Is there someone you think asks good questions? What do they do, how do they do it, and most importantly, why do they do it? Is it out of concern, the desire to control, plain curiosity, or to be a cosmic mirror? Do they ask good questions about a subject but not good questions about other people, or vice-versa?

Let’s look at both. Questions we ask others, and questions we ask about a subject.

To be a good listener, there are a few things to consider.

  1. Don’t be afraid to peek around the corner, or poke a little at tender spots. But don’t knock the wind out of them. Whether it’s a conversation or an interview or acting as a confidante, be compassionate and curious but don’t bludgeon.
  2. If you are asking the questions, keep the focus on the other person as much as possible. I tend to want people to find me relatable, so I chum them up with a story, when really they are sharing to be heard or understood.
  3. It’s okay to allow space around a question, to give the person time to gather their thoughts.
  4. A classic technique is to play back to them what you heard them say. “What I heard you say is….” and put it into your own words as well as theirs. “Is that what you meant?”

What if you aren’t listening to someone, but exploring a subject to write about?

How do you form good questions in order to learn and share about a subject? 

People who are fascinated with history often are trying to learn how to do better today. Others romanticize the past and don’t go deep. The reality is that for all time, people get out of bed, put on their britches, and do something. They hurt, laugh, cry, smell, sweat, poop, care. They feel the whole spectrum of emotions at some point. It doesn’t matter if you were born in 52 AD or 2052 AD. Go deep.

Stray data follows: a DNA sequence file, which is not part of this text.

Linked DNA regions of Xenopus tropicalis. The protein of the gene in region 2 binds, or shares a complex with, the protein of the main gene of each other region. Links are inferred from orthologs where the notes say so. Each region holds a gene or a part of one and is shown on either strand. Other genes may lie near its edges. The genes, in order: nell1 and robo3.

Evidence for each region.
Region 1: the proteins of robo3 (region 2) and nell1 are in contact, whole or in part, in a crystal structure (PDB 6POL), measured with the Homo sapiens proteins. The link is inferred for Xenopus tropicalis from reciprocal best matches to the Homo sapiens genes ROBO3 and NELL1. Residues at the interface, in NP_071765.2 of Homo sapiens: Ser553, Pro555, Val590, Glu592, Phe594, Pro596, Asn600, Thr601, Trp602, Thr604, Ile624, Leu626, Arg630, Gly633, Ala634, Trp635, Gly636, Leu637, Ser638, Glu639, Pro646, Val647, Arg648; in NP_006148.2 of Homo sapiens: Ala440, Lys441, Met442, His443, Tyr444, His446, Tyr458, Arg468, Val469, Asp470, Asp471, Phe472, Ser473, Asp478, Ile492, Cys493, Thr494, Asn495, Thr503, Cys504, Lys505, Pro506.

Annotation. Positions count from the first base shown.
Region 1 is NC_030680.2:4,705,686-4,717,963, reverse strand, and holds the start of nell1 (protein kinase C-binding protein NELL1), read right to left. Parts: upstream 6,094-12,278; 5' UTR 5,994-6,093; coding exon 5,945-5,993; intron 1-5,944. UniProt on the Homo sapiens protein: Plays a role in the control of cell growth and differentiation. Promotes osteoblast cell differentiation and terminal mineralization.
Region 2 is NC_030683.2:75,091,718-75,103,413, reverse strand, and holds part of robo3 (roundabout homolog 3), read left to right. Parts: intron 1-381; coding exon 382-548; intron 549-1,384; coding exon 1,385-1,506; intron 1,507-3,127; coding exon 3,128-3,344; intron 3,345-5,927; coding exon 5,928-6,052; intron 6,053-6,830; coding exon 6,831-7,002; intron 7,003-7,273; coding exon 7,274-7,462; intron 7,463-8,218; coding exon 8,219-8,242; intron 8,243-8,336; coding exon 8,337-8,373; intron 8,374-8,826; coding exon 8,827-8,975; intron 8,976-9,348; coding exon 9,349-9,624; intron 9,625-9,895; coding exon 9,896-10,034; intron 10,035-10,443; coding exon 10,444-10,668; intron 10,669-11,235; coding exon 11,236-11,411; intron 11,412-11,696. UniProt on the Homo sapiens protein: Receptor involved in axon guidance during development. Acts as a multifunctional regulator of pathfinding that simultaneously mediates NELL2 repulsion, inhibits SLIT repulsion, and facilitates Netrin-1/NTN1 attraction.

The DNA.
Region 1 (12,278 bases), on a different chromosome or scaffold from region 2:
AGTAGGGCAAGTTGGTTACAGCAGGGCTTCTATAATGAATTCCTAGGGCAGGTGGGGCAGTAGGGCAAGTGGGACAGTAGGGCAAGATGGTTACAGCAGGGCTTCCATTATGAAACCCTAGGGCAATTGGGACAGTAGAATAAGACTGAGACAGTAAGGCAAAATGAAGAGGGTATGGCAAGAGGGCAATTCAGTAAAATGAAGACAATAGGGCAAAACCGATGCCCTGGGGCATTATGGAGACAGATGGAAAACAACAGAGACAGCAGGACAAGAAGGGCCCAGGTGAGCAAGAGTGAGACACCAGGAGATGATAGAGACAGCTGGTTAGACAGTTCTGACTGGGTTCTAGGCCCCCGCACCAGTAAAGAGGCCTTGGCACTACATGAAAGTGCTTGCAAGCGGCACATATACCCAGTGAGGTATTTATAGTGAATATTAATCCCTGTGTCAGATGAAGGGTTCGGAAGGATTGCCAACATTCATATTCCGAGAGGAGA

It doesn’t matter if it is history, science, religion, culture, society, business and economy, or how ants keep coming in to your kitchen.

  1. Allow time to reflect on what you study so you can figure out the next best question to ask of it. Are you asking questions of a culture, a person, a theory? That’s going to require you to reflect. If you aren’t going to reflect, it is simple book knowledge. Is that what you want? Or do you want it to touch your life in a deeper, more direct way?
  2. Go past the surface. Don’t just go to Wikipedia to look up a subject and stop there. What does it bring up for you that needs further exploration? Go to first sources – like books, recordings, etc. And ask yourself, “Why is this curious for me? Why do I want to know more?” Then go.
  3. Apply, test, try on for size.  The best way to form a good question is to put what you’ve discovered into action and see what arises. A friend said to me last night, “I didn’t even know the questions I needed to ask. I didn’t know what I didn’t know.”  Now she does and she’ll be better prepared to help others in the same situation.
  4. Don’t run away when it is uncomfortable. Ask, “Why is this uncomfortable? Why does it make me mad? What is triggering some deep emotion or total boredom in me?” Be an adventurer into the deep.

Want a great tool to help you ask better questions? Pop in your email and you’ll get the infographic “Keys to Curious Questions”!

[wd_contact_form id=”13″]